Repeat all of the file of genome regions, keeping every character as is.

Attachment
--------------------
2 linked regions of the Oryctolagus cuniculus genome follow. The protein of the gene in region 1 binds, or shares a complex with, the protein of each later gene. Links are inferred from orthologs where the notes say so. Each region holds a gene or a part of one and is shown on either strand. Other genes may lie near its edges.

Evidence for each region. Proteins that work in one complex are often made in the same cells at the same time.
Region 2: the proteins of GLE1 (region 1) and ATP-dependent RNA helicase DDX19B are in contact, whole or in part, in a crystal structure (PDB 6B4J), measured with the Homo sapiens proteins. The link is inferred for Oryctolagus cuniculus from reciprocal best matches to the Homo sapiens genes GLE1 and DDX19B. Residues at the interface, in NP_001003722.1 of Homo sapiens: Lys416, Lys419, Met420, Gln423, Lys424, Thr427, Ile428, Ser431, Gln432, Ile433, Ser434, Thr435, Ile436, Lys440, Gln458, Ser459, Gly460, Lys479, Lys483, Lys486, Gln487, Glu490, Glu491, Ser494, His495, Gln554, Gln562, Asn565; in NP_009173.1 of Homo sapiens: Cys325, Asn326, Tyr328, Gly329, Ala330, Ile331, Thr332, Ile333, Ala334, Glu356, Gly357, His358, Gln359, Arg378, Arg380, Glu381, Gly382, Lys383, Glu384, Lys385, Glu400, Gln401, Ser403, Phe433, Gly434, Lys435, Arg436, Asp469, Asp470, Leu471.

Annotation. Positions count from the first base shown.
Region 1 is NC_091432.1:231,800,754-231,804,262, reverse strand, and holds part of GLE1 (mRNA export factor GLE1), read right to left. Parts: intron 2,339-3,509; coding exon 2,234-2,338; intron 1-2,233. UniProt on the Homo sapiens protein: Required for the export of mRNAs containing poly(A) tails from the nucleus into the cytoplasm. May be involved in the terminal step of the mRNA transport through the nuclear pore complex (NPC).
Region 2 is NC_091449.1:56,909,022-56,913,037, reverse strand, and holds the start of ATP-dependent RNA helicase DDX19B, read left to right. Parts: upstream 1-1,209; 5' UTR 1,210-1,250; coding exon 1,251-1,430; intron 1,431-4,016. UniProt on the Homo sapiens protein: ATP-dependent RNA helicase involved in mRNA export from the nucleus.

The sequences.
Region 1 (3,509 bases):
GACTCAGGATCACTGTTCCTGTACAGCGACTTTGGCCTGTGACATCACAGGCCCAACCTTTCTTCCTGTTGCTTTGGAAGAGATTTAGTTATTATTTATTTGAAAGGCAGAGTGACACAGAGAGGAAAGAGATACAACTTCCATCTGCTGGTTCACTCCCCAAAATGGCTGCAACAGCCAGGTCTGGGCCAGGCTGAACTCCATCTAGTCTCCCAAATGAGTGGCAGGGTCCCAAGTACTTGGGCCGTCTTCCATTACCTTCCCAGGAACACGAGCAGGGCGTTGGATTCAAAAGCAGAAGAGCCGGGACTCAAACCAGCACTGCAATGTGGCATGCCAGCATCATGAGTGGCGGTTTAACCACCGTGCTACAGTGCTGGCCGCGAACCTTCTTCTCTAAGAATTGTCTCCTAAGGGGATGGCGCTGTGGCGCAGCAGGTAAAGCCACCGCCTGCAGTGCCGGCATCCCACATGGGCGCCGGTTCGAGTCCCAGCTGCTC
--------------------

2 linked regions of the Oryctolagus cuniculus genome follow. The protein of the gene in region 1 binds, or shares a complex with, the protein of each later gene. Links are inferred from orthologs where the notes say so. Each region holds a gene or a part of one and is shown on either strand. Other genes may lie near its edges.

Evidence for each region. Proteins that work in one complex are often made in the same cells at the same time.
Region 2: the proteins of GLE1 (region 1) and ATP-dependent RNA helicase DDX19B are in contact, whole or in part, in a crystal structure (PDB 6B4J), measured with the Homo sapiens proteins. The link is inferred for Oryctolagus cuniculus from reciprocal best matches to the Homo sapiens genes GLE1 and DDX19B. Residues at the interface, in NP_001003722.1 of Homo sapiens: Lys416, Lys419, Met420, Gln423, Lys424, Thr427, Ile428, Ser431, Gln432, Ile433, Ser434, Thr435, Ile436, Lys440, Gln458, Ser459, Gly460, Lys479, Lys483, Lys486, Gln487, Glu490, Glu491, Ser494, His495, Gln554, Gln562, Asn565; in NP_009173.1 of Homo sapiens: Cys325, Asn326, Tyr328, Gly329, Ala330, Ile331, Thr332, Ile333, Ala334, Glu356, Gly357, His358, Gln359, Arg378, Arg380, Glu381, Gly382, Lys383, Glu384, Lys385, Glu400, Gln401, Ser403, Phe433, Gly434, Lys435, Arg436, Asp469, Asp470, Leu471.

Annotation. Positions count from the first base shown.
Region 1 is NC_091432.1:231,800,754-231,804,262, reverse strand, and holds part of GLE1 (mRNA export factor GLE1), read right to left. Parts: intron 2,339-3,509; coding exon 2,234-2,338; intron 1-2,233. UniProt on the Homo sapiens protein: Required for the export of mRNAs containing poly(A) tails from the nucleus into the cytoplasm. May be involved in the terminal step of the mRNA transport through the nuclear pore complex (NPC).
Region 2 is NC_091449.1:56,909,022-56,913,037, reverse strand, and holds the start of ATP-dependent RNA helicase DDX19B, read left to right. Parts: upstream 1-1,209; 5' UTR 1,210-1,250; coding exon 1,251-1,430; intron 1,431-4,016. UniProt on the Homo sapiens protein: ATP-dependent RNA helicase involved in mRNA export from the nucleus.

The sequences.
Region 1 (3,509 bases):
GACTCAGGATCACTGTTCCTGTACAGCGACTTTGGCCTGTGACATCACAGGCCCAACCTTTCTTCCTGTTGCTTTGGAAGAGATTTAGTTATTATTTATTTGAAAGGCAGAGTGACACAGAGAGGAAAGAGATACAACTTCCATCTGCTGGTTCACTCCCCAAAATGGCTGCAACAGCCAGGTCTGGGCCAGGCTGAACTCCATCTAGTCTCCCAAATGAGTGGCAGGGTCCCAAGTACTTGGGCCGTCTTCCATTACCTTCCCAGGAACACGAGCAGGGCGTTGGATTCAAAAGCAGAAGAGCCGGGACTCAAACCAGCACTGCAATGTGGCATGCCAGCATCATGAGTGGCGGTTTAACCACCGTGCTACAGTGCTGGCCGCGAACCTTCTTCTCTAAGAATTGTCTCCTAAGGGGATGGCGCTGTGGCGCAGCAGGTAAAGCCACCGCCTGCAGTGCCGGCATCCCACATGGGCGCCGGTTCGAGTCCCAGCTGCTC